In my January 13th column (No. 431), in response to a reader’s comment about “lard-butt Eagle Scouts,” I responded, “Yup, pull-ups are still required for Personal Fitness merit badge.” I was right and wrong at the same time. Our USSSP resident expert on advancement requirements, Paul Wolf, mentioned to me that “actually, that is no longer the case. The strength test procedure in the current merit badge pamphlet now calls for either push-ups or pull-ups.” In effect, while both are “encouraged,” a Scout can qualify for the merit badge by “improving” in just one of these two; improving in both is no longer required. (Just thought you oughta know…)
There’s a recent post on Bryan Wendell’s Scouting blog about a Life Scout who’s refusing to recite the Pledge of Allegiance. I’d appreciate hearing your own thoughts regarding this matter. (Name & Council Withheld)
I’d say the several dozen comments Bryan received cover the topic pretty well. My own take on this touches several dimensions. Briefly, (1) how did this Scout get to Life rank with this sort of attitude, (2) does he not understand that by refusing to do the Pledge he’s repudiating the Scout Oath, and (3) where are his parents and Scoutmaster and what’s keeping them from having an illuminating conversation with this Scout about his responsibilities as a role model to his fellow Scouts? If push came to shove, I’d have to say this might signal the end of his advancement trail—and maybe even his Scouting “career”—unless he can achieve some positive attitude adjustment, for one fundamental reason: Why would someone want to be a member of an organization whose precepts are counter to one’s own?
That said, my best guess as father of six is that this Scout is in his mid-teens and trying to individuate himself. So a little patience will probably go a long way. (Other Scouts, who all of a sudden have decided, for instance, that “there is no God,” have written to me over the past 13 years of authoring this column, and we’ve had some pretty intense conversations back and forth, with the end result that everything worked out okay for everybody once they learned that they can temporarily “rebel” without the world crashing down on them…so long as they understand and appreciate what’s really going on.)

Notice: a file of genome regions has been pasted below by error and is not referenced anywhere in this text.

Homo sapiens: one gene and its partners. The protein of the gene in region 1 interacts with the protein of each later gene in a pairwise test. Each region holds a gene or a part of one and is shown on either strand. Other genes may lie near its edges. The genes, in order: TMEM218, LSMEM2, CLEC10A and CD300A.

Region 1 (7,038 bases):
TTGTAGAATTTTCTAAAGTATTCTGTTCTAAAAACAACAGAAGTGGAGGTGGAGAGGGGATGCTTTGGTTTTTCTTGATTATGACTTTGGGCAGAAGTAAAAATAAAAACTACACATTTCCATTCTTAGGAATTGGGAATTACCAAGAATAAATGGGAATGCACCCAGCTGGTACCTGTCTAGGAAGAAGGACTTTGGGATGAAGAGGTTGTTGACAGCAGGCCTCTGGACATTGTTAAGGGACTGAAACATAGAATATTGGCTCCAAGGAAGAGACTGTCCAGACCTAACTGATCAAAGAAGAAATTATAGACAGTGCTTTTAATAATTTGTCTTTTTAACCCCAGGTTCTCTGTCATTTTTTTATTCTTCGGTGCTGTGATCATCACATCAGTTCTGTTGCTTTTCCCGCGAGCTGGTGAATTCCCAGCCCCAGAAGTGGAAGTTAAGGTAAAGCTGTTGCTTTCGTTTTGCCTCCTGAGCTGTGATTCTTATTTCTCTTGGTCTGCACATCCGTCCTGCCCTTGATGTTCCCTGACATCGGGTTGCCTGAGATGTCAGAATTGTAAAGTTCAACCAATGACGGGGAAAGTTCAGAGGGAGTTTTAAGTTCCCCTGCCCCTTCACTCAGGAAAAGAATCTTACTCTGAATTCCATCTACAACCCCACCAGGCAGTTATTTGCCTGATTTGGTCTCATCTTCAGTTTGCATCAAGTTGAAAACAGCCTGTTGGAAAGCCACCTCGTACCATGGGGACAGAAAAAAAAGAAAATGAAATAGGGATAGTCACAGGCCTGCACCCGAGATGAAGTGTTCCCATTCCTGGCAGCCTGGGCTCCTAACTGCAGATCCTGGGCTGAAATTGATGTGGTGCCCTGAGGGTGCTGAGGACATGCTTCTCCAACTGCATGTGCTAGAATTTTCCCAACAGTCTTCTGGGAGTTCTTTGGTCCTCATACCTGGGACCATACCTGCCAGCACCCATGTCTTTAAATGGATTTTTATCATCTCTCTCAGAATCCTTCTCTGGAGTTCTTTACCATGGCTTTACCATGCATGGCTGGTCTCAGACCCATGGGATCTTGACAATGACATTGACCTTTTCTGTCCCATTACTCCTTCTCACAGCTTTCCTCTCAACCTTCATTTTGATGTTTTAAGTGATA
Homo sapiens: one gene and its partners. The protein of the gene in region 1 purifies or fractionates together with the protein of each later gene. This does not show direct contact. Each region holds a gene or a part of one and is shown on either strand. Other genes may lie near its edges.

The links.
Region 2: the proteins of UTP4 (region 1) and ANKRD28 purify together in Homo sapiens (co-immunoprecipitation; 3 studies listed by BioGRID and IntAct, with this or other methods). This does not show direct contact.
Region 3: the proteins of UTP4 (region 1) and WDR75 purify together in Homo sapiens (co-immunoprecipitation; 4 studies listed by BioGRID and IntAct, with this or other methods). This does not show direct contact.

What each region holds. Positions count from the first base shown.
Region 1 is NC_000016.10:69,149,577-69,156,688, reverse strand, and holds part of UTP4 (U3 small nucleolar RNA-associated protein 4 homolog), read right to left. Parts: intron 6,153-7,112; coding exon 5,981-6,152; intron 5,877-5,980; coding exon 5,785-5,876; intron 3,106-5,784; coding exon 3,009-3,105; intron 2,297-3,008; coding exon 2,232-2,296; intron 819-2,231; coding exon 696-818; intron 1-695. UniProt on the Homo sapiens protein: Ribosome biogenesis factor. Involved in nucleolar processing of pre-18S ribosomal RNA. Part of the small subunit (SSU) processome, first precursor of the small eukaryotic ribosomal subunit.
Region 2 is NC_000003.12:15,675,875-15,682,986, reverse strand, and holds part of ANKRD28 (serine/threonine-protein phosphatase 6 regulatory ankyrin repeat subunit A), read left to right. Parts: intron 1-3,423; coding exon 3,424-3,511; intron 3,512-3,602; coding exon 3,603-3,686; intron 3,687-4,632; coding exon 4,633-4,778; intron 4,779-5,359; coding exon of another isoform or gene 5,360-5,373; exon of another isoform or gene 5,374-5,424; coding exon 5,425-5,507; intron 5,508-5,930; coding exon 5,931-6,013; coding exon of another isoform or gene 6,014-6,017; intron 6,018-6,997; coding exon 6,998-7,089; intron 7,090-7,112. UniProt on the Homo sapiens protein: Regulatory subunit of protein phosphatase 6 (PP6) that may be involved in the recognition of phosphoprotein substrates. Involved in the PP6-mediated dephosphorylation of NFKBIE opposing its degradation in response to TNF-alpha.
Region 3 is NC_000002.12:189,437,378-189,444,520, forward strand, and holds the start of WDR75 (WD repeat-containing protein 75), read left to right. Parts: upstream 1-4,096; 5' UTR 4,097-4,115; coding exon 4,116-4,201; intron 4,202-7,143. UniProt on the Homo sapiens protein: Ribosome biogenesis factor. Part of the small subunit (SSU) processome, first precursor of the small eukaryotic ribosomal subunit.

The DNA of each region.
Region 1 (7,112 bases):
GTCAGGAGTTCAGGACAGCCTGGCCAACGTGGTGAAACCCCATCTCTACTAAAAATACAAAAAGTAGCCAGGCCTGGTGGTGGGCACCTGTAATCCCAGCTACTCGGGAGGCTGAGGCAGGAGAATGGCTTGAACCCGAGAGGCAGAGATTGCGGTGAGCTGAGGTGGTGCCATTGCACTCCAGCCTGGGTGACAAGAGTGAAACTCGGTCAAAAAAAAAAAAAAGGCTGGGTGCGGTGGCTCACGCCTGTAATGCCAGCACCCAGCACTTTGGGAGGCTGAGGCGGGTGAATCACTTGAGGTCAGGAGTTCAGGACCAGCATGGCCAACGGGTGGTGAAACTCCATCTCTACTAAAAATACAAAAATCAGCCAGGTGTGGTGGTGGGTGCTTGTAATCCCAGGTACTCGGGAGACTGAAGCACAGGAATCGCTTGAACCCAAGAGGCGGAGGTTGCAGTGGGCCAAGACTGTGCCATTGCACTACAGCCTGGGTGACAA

Our district is in process of nominating and conducting elections for our district committee. So far, candidates for the nominating committee have been submitted to our council’s President, and he approved them. The nominating committee is in the process of meeting to develop a slate of members-at-large, a District Committee Chair, and a Vice-Chair. We seem to have encountered differences of opinion as to what happens to the names of the nominees once they’ve been developed and before they are presented to the voting members at the annual district meeting. One point of view is that the nominees’ names should be presented to the Scout Executive and council President for their approval before they’re presented to the district committee for election; the other is that this approval was basically given when the president approved the nominating committee. We’ve watched the video, “The District Nominating Committee,” and carefully listened to what it’s saying, but we’re not sure about what might not have been said. Can you help us with this? (Name & Council Withheld)
I’ve just re-watched that video, and I must say it’s excellent. It devotes 90%+ of its message to the quality of the people who serve as Nominating Committee Chair, nominating committee members, and—ultimately—the nominees selected and recruited by the nominating committee. As you heard in the video, the President of your council does approve the people who are identified as potential nominating committee members and the Chair. Parenthetically, although the Scout Executive isn’t directly involved in this process, it’s not unreasonable to assume that the S.E. will informally provide his or her own input to the President. Once the nominating committee identifies, selects, and recruits nominees to be elected at the district committee’s annual meeting, there’s no requirement or mandate that says these names must be further approved by anyone—salaried or volunteer—at the council level. Nonetheless, and although the video doesn’t state this, it seems to me that it would be an obvious courtesy—in the spirit of “one team” cooperation and collaboration—for the District Chair and Nominating Committee Chair to share these names with the S.E. and President; however, this would be informational in nature and not for the purposes of some sort of “final approval.”
Okay, so that’s the procedure. Now, the real key to all this is how well you all attended to the 90% of the video that talks to the types and quality of people identified and recruited for the district committee, so that you all can keep the district moving forward…maybe even taking it to a new and higher level than before!